It was reported that treatment with cytokines TNF-α or IL-6 in cultured pig hepatocytes decreased apoA-IV mRNA levels , suggesting that the cytokines may contribute to dietary-induced obesity through down-regulation of the important satiety signal apoA-IV expression . To determine whether pro-inflammatory cytokines are involved in the attenuated response of apoA-IV to chronic HF feeding, we performed in vitro study to investigate the effect of human recombinant cytokines TNF-α, IL-6 or their combination on apoA-IV expression in response to the treatment of Linoleic acid (LA, an important dietary fatty acid) in cultured human intestinal Caco2 cells. Our results suggest that pro-inflammatory cytokines inhibit apoA-IV production induced by LA in Caco2 cells.
Linoleic acid, sodium taurocholate (TC) and other chemicals were obtained from Sigma-Aldrich (St. Louis, MO, USA). Recombinant human IL-6 (r-h-IL-6) and recombinant human TNF-α (r-h-TNF-α) were purchased from R&D Systems, Inc. (Minneapolis, MN, USA). Dulbecco’s modified essential medium (DMEM), fetal bovine serum (FBS) and antibiotic: antimycotic mixture were obtained from Thermo Fisher Scientific (Carlsbad, CA, USA).
Caco-2 cells, obtained from the American Type Culture Collection (ATCC, Rockville, MD, USA), were grown in DMEM containing high glucose, 20% FBS, and a 1% antibiotic: antimycotic mixture. 70-80% confluent Caco-2 cells were plated onto 24-well plastic dishes (Becton-Dickinson Labware, Lincoln Park, NJ, USA) at initial densities of 1 × 105 cells/well in complete growth medium. The medium was changed every other day for 14–21 days. This procedure is known to induce differentiation of Caco-2 cells into more enterocyte-like cells .
LA and cytokine treatment to Caco2 cells
To prepare LA stocks (20 ×), 20 mM LA and 10 mM TC were mixed and stored at −20°C. To prepare TNF-α and IL-6 (1000 ×, 10 mg/ml) stocks, r-h-IL-6 and r-h-TNF-α were dissolved in phosphate buffered saline (PBS). The differentiated Caco2 cells were incubated in growth medium with or without 20 ng/ml TNF-α, or 20 ng/ml IL-6, respectively, or a mixture of the both (20 ng/ml/each) for the indicated time, and then changed into DMEM/ high glucose/1% FBS with or without indicated amount of LA: TC for the time indicated, with 0.5 mM TC as vehicle control. The cells were harvested and lysed, and the total RNA was isolated.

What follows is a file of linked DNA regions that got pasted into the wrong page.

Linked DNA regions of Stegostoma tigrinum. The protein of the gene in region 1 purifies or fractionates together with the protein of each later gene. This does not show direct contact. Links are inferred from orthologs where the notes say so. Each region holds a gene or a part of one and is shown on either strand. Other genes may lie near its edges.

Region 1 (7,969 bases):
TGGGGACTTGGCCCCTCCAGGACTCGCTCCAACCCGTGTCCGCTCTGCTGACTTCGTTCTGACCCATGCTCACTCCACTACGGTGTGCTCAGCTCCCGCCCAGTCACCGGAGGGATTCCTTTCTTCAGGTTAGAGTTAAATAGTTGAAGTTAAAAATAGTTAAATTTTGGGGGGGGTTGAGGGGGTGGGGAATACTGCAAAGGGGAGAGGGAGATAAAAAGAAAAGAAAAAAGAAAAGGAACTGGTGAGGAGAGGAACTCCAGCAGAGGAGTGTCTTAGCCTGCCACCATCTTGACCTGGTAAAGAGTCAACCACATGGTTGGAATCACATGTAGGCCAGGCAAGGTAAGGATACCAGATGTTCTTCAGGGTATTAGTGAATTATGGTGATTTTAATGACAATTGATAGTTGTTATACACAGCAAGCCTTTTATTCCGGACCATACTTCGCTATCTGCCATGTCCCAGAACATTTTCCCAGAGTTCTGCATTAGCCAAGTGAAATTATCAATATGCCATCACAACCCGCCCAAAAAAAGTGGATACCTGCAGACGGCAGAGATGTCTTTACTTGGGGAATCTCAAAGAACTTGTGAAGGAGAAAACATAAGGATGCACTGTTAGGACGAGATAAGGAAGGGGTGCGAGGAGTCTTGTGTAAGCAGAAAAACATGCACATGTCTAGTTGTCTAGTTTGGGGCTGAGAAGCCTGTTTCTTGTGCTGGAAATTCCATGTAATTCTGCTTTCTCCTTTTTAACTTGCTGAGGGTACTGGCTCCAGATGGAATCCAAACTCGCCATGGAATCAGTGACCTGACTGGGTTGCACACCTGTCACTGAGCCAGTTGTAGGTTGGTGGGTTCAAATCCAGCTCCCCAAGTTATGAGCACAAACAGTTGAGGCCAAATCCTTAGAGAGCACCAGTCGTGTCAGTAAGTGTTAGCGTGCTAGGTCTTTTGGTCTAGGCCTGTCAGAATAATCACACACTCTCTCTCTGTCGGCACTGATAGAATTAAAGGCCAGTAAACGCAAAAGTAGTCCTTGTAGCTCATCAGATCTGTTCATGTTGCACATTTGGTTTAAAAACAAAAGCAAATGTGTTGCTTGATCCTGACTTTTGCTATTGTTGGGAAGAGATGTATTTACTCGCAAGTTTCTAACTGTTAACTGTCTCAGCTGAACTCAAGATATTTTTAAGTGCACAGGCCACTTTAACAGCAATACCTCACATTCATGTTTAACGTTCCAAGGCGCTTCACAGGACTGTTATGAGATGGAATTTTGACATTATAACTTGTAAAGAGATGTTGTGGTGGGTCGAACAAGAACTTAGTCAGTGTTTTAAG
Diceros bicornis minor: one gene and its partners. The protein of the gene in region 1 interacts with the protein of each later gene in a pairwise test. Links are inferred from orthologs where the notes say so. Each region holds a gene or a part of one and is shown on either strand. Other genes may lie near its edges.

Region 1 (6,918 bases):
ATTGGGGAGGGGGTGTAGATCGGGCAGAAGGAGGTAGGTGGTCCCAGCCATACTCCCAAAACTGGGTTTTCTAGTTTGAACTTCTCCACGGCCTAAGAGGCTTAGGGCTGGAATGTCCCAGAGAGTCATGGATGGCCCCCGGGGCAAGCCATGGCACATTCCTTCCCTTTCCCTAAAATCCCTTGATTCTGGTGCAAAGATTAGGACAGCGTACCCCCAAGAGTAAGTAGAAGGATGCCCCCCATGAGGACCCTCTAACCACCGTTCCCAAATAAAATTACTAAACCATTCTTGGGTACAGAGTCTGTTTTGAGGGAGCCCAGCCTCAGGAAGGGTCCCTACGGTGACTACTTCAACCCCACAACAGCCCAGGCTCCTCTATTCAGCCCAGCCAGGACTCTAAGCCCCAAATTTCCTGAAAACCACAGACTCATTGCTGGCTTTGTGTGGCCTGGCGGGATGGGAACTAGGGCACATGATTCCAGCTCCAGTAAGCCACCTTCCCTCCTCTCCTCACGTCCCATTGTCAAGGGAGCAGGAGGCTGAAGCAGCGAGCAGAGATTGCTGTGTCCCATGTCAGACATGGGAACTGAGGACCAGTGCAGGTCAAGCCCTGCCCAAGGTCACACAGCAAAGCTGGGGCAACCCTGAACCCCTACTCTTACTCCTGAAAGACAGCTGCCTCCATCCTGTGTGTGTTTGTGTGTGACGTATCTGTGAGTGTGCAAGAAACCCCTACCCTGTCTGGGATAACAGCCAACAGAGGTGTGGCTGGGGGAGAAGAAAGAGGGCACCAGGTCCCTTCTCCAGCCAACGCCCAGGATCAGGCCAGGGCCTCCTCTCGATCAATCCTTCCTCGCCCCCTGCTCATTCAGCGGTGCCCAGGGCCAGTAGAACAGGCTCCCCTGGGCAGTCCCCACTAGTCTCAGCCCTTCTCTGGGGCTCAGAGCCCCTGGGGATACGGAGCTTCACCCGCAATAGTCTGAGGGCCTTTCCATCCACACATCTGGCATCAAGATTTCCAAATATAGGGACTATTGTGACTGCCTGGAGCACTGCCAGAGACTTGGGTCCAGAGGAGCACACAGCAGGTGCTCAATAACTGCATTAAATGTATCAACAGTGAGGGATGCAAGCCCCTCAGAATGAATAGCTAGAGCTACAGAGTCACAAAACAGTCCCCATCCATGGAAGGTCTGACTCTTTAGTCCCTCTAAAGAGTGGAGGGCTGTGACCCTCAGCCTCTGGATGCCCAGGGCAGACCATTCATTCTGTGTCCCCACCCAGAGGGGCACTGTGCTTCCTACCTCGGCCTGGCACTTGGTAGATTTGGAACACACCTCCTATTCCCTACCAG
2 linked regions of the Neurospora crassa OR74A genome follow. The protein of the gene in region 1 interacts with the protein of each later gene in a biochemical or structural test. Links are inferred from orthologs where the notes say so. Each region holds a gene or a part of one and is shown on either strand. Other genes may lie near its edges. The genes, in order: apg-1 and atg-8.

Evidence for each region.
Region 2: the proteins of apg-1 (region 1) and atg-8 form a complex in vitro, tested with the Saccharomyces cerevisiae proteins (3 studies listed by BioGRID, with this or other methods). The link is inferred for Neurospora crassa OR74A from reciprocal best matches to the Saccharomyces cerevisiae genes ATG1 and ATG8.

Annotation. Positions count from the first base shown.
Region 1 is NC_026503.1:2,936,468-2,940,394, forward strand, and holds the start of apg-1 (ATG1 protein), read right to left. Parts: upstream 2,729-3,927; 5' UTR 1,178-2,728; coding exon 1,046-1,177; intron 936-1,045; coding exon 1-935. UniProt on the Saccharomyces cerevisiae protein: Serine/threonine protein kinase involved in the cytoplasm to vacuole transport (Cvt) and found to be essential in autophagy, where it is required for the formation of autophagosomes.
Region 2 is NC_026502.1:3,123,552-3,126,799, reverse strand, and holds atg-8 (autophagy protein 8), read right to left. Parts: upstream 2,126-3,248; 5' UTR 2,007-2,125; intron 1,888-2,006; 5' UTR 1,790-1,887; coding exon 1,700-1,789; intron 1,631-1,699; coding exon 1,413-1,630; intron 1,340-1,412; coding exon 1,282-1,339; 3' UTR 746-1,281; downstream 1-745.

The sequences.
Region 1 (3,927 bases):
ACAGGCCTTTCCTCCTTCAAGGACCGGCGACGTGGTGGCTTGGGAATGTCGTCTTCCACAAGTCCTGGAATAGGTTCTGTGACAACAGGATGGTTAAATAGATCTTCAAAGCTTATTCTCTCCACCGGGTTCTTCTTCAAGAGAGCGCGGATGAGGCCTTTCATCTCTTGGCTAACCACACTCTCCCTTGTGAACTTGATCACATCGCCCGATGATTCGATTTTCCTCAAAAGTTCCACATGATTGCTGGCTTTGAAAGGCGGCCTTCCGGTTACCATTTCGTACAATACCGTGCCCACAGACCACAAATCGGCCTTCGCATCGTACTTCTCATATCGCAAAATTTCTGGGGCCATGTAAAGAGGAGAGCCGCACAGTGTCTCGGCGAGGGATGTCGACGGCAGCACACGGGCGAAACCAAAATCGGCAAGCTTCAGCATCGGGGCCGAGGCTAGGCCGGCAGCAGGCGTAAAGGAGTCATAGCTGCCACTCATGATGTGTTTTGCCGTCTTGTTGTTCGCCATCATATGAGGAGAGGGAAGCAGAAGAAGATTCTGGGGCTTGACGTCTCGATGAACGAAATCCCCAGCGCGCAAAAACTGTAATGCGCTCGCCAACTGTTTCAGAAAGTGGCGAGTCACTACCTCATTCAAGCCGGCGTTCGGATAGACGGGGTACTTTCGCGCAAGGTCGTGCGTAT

Total RNA was isolated from cells with RNeasy Mini Kit (Qiagen, Germantown, MD, USA). First-strand cDNA was synthesized from 1 μg total RNA with Scripts™ cDNA Synthesis Kit (Bio-Rad Laboratories Inc., Hercules, CA, USA) according to the manufacturer’s instruction. Real-time PCR was performed using iQ SYBR Green Supermix (Bio-Rad Laboratories Inc. Hercules, CA, USA) with an iCycler iQ Detection System (icycler iQ. Multicolor Real-time PCR Detection System, Bio-Rad) and normalized to β-actin. All primers were purchased from Integrated DNA Technologies (Coralville, IA,USA). PCR primer pairs used were: human apoA-IV forward, 5′-ACCCAGCTAAGCAACAATGC-3′, and reverse, 5′-TGTCCTGGAAGAGGGTACTGA-3′; human Il6 forward, 5′-TGATGGATGCTACCAAACTGG-3′, and reverse, 5′-TTCATGTACTCCAGGTAGCTATGG-3′; human Tnfα forward, 5′-TCTTCTCATT CCTGCTTGTGG-3′, and reverse, 5′- GGTCTGGGCCATAGAACTGA-3′; human apoC-III forward, 5′-AGACCGCCAAGGATGCACTGA-3′, and reverse, 5′-TCTGACCTCAGGGTCCAAATCC-3′; βActin forward, 5′-TTGCTGACAGGAT-GCAGAAGGAGA-3′, and reverse, 5′-TCAGTAACAGTCCGCCTAGAAGCA-3′.